Podium Session

Poster, Podium & Video Sessions

PD54-03: Optimizing lead placement during staged sacral neuromodulation (SNM): factors associated with progression to stage 2

Monday, May 15
9:50 AM - 10:00 AM
Location: BCEC: Room 159

Presentation Authors: Sarah A Adelstein*, Kevin Gioia, Jonathan Wingate, Alvaro Lucioni, Kathleen C Kobashi, Una J Lee, Seattle, WA

Introduction: Current practice at our high-volume tertiary referral hospital aims to optimize lead placement at the superior medial aspect of the S3 foramen and achieve lead thresholds under 2mA for all four electrodes sites. This analysis aims to summarize our experience with optimized technique, and evaluate the impact of baseline factors on progression to stage 2 SNM implant.

Methods: This is a cross sectional analysis of all stage 1 lead placement SNM cases from August 2014-October 2016. After a 2 week trial period, patients received a stage 2 SNM pulse generator implant if voiding diaries reflected ≥50% symptom improvement. Otherwise, the lead was removed. We performed univariate analysis on demographic, clinical and intraoperative factors comparing patients who progressed to stage 2 with those whose leads were removed after the trial period. Multivariate analysis with logistic regression was performed using R version 3.2.1.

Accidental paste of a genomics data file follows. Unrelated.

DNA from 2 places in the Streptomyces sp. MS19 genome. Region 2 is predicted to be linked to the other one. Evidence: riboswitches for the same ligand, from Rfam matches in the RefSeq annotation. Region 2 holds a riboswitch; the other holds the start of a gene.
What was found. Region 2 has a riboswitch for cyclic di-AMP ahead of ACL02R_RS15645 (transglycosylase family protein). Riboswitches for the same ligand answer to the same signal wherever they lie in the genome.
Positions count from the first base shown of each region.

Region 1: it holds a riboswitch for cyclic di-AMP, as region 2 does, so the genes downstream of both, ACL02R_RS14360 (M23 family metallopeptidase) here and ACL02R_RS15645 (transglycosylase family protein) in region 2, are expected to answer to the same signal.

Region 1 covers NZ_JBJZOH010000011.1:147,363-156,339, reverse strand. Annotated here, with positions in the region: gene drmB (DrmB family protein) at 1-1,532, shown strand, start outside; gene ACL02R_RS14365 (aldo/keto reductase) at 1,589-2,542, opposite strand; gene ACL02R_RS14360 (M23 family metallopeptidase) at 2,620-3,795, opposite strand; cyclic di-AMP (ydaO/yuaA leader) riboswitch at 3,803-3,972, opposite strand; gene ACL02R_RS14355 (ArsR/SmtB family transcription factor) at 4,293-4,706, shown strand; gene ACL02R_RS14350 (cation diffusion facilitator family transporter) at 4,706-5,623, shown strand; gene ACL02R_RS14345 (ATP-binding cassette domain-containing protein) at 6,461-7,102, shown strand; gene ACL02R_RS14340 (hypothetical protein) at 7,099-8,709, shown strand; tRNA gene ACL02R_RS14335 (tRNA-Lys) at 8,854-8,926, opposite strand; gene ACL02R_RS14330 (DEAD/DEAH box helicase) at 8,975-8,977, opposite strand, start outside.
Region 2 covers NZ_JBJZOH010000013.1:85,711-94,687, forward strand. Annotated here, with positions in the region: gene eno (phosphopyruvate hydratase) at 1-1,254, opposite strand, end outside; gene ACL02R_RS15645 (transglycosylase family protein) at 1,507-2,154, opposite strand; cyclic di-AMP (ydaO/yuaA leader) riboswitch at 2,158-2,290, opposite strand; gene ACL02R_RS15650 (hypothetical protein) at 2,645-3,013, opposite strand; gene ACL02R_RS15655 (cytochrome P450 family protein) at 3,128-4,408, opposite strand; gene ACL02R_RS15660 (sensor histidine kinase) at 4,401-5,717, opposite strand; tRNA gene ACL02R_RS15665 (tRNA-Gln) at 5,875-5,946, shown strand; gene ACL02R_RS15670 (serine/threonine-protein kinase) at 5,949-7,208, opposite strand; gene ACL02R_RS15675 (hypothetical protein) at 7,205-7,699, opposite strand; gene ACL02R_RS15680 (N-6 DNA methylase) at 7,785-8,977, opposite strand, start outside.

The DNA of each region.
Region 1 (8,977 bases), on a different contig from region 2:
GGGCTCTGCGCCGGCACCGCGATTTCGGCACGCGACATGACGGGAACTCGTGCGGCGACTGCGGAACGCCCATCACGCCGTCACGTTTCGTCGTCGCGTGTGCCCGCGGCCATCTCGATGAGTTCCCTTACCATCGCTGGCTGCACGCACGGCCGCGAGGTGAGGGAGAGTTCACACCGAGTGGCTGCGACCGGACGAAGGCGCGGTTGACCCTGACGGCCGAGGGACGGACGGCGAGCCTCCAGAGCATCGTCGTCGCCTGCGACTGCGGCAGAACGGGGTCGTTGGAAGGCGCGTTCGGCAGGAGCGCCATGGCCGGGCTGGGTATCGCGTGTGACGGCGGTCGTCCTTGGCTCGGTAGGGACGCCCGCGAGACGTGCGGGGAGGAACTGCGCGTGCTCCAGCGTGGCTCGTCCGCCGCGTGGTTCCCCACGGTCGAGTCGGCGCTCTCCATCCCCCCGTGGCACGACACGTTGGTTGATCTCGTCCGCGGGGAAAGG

Results: 89% of the total 108 stage 1 lead placements progressed to stage 2. 91% of subjects were female. Cumulative indications for SNM were 95% refractory urgency/urgency incontinence, 16% idiopathic urinary retention, and 29% fecal incontinence. Several factors were associated with progression to stage 2 implant (see table 1). Multivariate analysis revealed that history of prior failed 3rd line therapy was independently associated with lead removal (OR 17, CI 2.9-132, p=0.003), and there was a trend toward significance for pelvic pain (OR 4.8, CI 0.9-27, p=0.06).

Conclusions: Optimized lead placement technique can achieve motor and sensory thresholds <2mA in all electrodes and 89% conversion rate to stage 2 SNM. Our analysis was limited by small lead removal group size, but history of pelvic pain and prior SNM implant appear to be associated with lead removal after the 2 week trial.

Source Of Funding: SUFU neuromodulation grant

Sarah A. Adelstein, MD

Virginia Mason

Sarah Adelstein, MD, is a fellow in Female Pelvic Medicine and Reconstructive Surgery with Dr. Kathleen Kobashi at Virginia Mason. She completed her internship and Urology residency at NYU Langone Medical Center in 2015. Dr. Adelstein will be joining the Urology faculty at Rush University Medical Center in late 2017.

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PD54-03: Optimizing lead placement during staged sacral neuromodulation (SNM): factors associated with progression to stage 2



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